Town Manager Paul Sieloff couldn't be happier with the performance of the police chief in his first year.
The Board of Selectmen authorized a 2.5 percent raise for Chief Timothy Sorrell Monday after Sieloff's exceptional review. As part of his contract, Sorrell will be reviewed annually and pay raises will be based on performance.
The Planning Board tabled a vote on Dollar General's special permit request on Tuesday and told the chain store to go back to the drawing board.
Austin Turner with Bohler Engineering, the firm representing the discount chain store, provided the board with more specifications on the proposed store at a public hearing Monday.
North Adams Housing Authority Executive Director Jennifer Hohn reported that the fiscal 2015 audit came back with no financial findings.
"We have no financial findings which is the most important," Hohn told the housing authority commissioners Monday. "There are no questioned costs."
The search for an interim superintendent took an unexpected turn Monday night when one of candidates declared the post was "not a good fit," thanked the committee and left.
The departure of Christine Canning came at the end of a somewhat tense interview with the Adams-Cheshire Regional School Committee over the needs and expectations of the school district. At one point, she turned to fellow candidate Robert Putnam, shook his hand and said, "congratulations, you've got the job."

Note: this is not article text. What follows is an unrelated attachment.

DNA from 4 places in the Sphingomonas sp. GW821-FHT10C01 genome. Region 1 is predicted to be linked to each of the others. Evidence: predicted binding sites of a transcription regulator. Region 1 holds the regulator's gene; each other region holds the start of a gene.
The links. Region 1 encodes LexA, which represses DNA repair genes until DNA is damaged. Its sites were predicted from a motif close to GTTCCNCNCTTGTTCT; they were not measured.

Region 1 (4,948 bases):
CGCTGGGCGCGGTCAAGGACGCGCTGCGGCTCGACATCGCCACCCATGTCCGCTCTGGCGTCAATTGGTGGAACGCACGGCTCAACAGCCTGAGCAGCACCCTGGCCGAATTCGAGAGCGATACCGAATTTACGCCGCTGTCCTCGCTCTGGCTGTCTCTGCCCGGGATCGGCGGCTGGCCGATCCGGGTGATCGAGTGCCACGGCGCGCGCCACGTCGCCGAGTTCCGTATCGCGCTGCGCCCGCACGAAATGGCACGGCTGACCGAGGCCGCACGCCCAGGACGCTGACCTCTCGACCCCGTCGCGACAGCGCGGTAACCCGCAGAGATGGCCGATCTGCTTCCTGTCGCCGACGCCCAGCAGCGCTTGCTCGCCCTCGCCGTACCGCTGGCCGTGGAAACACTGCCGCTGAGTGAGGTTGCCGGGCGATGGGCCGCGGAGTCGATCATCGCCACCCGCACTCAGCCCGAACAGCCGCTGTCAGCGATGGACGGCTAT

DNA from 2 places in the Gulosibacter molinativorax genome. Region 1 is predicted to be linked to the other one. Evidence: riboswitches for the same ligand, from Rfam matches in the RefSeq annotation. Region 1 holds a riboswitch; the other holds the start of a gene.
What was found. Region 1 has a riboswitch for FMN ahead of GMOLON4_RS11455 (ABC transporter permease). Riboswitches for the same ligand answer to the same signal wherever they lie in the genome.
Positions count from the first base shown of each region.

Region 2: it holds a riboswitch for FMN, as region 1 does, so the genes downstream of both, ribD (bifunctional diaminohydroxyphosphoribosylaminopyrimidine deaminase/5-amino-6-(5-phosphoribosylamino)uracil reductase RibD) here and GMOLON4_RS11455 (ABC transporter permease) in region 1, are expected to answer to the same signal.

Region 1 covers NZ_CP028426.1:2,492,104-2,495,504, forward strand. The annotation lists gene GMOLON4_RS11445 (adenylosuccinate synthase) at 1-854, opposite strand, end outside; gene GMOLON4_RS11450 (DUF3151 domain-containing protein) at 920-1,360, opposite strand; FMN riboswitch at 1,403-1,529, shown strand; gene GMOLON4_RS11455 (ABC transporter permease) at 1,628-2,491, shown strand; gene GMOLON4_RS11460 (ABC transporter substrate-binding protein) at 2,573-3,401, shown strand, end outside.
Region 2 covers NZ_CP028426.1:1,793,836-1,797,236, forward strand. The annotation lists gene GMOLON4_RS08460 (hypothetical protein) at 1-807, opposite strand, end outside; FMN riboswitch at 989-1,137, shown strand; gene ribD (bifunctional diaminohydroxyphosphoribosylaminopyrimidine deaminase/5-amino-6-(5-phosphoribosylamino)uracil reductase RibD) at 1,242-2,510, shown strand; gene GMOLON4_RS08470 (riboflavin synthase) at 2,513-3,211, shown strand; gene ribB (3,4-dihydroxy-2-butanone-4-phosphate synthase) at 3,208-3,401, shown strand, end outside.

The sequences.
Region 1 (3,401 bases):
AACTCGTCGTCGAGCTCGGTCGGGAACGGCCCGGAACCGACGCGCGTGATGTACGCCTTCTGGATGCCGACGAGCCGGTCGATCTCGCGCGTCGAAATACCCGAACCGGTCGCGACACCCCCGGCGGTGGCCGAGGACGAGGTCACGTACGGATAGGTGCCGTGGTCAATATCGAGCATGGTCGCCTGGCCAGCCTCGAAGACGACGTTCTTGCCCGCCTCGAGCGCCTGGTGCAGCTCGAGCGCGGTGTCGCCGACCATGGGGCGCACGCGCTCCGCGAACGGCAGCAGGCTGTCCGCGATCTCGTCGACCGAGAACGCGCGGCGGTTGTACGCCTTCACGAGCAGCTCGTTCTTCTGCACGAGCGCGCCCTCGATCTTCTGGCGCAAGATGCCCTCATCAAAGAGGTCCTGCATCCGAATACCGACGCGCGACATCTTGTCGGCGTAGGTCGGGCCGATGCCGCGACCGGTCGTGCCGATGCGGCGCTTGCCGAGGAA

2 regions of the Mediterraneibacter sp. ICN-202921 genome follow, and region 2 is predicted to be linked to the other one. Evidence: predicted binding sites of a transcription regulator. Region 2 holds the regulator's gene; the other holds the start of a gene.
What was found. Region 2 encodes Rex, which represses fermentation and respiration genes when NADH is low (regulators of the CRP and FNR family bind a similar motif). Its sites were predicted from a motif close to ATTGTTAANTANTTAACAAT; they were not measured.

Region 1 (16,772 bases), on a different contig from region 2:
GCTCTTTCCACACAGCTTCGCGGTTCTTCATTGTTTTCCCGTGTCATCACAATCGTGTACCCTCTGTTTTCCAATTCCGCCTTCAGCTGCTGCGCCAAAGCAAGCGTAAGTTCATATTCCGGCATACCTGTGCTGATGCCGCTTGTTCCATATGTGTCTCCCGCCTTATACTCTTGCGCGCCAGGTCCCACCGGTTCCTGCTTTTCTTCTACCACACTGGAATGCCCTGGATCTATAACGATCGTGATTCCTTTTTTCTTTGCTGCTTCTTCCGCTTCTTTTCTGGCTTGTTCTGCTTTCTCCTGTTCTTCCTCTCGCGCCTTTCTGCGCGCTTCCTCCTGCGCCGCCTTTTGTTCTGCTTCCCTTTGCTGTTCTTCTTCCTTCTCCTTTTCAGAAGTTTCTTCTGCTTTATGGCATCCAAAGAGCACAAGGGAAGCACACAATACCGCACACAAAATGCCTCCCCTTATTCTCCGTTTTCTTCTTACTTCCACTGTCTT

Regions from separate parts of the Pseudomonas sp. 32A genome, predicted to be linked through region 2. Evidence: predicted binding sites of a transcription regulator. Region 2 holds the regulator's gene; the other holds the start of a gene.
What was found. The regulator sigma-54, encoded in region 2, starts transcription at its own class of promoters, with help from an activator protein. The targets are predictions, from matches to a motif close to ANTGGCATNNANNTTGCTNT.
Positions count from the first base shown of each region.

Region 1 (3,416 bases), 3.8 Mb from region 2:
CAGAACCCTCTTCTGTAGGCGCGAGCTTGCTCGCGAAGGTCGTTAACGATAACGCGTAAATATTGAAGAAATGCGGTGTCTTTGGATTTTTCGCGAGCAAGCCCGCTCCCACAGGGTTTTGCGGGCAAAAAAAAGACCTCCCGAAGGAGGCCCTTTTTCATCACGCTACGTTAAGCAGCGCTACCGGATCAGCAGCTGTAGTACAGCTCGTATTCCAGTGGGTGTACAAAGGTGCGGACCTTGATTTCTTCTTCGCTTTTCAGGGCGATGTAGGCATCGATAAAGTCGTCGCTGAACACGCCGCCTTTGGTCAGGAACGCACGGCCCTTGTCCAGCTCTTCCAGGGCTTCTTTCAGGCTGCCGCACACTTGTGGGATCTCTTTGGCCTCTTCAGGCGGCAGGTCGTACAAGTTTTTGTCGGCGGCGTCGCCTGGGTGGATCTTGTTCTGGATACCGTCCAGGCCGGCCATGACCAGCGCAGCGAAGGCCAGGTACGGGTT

The Finance Committee last week approved the town warrant but expressed some concern over articles that would appropriate money for the Adams Agricultural Fair and to make repairs to C.T. Plunkett School.
The committee flew through most articles Thursday during its review of the budget hesitated on recommending an article that would appropriate up to $130,000 to make repairs to Plunkett's boiler room roof.
The Office of Cultural Development is considering letting North Street restaurants have outdoor seating during Third Thursday.
Shiobbean Lemme of the Office of Cultural Development brought the idea to the Licensing Board Monday in hopes to find the best way to do it. The board said it liked the idea but wanted to see specific plans on how the alcohol service will be controlled by each restaurant.
The inspiration for the Junior Fire Academy was Nick Garrity. He and his father, Deputy Fire Chief Wood Garrity, saw the Junior Fire Academy being hosted by the National Volunteer Fire Council, and for the costs associated to attend that decided instead to host an event locally.
According to the National Highway Traffic Safety Administration (NHTSA) as many as 25 percent of car owners do not respond to a recall. You, the consumer must do your part by participating fully in recalls, which are always free safety fixes.
Voters on Wednesday night will decide a $4.3 million total budget for fiscal 2017 and whether to institute two new zoning bylaws.
Town meeting will be held on Wednesday, May 25, beginning at 7 p.m. at the elementary school. The annual town election will be held Tuesday, May 24, from noon to 7 at the Clarksburg Senior Center. The full warrant and budget is posted below.